Superstars Writing Seminar Review
Okay, folks it’s time for the Superstars Writing Seminar Review. Crack your knuckles. Bun that hair. Get those glasses situated. Take your pants off . . . wait. Wrong blog, hang on.
*1 lifetime later*
ALRIGHT, we’re in the right one now. Y’all ready for a review? I’m slowly getting there. Good golly Molly, one wrong sentence in this post and I’ll lose half my friends on Facebook. This is touchy stuff we’re digging into today. Not only am I reviewing a conference that’s built up confidences, raised bestsellers, and made people rich . . . I’m criticizing it too.
Now, if you’re impatient you can scroll down to the highlights of this blog. If not. . . we’re about to go on a journey.
Here we go.
Superstars Writing Seminar (SSWS)
Superstars Writing Seminar is a conference held in Colorado Springs that was built up by, none other than, Kevin J. Anderson. Yeah yeah, the Star Wars and Dune dude. Millions of books sold. Millions of dollars made. Millions of lives forever altered by his words . . . you get it. It was also founded by Kevin Flint, David Farland, Rebecca Moesta, and James A. Owen. They also have millions sold, millions made, and millions changed. All around just an epic concentration of greatness.
Dates and Cost
Dates: February 8-11th or 9-11th if you don’t do Craft Day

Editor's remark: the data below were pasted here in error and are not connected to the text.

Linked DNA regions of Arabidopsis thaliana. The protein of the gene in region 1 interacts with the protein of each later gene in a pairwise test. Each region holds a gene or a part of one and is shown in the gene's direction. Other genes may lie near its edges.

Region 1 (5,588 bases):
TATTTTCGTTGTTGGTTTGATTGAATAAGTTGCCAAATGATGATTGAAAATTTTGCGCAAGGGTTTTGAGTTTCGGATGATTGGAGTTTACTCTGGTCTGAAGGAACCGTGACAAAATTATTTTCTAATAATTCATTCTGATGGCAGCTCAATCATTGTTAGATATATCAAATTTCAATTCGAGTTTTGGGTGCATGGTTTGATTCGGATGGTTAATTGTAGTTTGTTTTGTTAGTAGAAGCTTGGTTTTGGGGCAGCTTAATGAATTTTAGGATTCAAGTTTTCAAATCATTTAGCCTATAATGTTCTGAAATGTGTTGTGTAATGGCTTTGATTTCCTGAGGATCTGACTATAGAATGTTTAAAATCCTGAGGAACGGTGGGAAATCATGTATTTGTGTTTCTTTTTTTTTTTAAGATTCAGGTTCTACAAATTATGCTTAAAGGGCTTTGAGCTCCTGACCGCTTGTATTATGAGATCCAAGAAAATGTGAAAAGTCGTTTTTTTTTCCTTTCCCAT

Cost: $799 if you register now, plus additional costs for add ons like Craft Day and the VIP Dinner where a host like Kevin J. Anderson sits with you and get to pretend you’re famous for two hours . . . it’s really cool.
If this is your first time, VIP dinner over Craft Day anytime.
The Meat and Potatoes
Their main schtick here is that by joining the conference, you’ll be a member of the ‘Tribe’.
Now, if you’re like me, this is where it gets tricky.
Tribe. Family. Cohort. Friends. All are promised if you attend their conference and they hit this HARD. 'Tribe' is in all the promotions, all the Facebook posts, all the conversations about SSWR . . . And it’s a little hokey in my opinion.
But is it true?
Never mind my distaste for strangers accepting me like family, that’s something I can work out in therapy.
Is. It. True?
Well, kind of. Yeah! I’d say it’s completely true.
I made some great contacts, got taken to dinner by some presenters, got my first pages read, and pitched my novel to a real, live agent. The last one went horribly, but that’s a story for another time. And stay tuned, because it’s a good one.
I actually met people that weren’t just there to critique my writing, look out for themselves, or tear their way to the top. Everyone there wanted to help. Genuinely. It went overboard sometimes.
The point is - 5/5 star friendliness factor.
Was it Helpful?
Now, was it informational?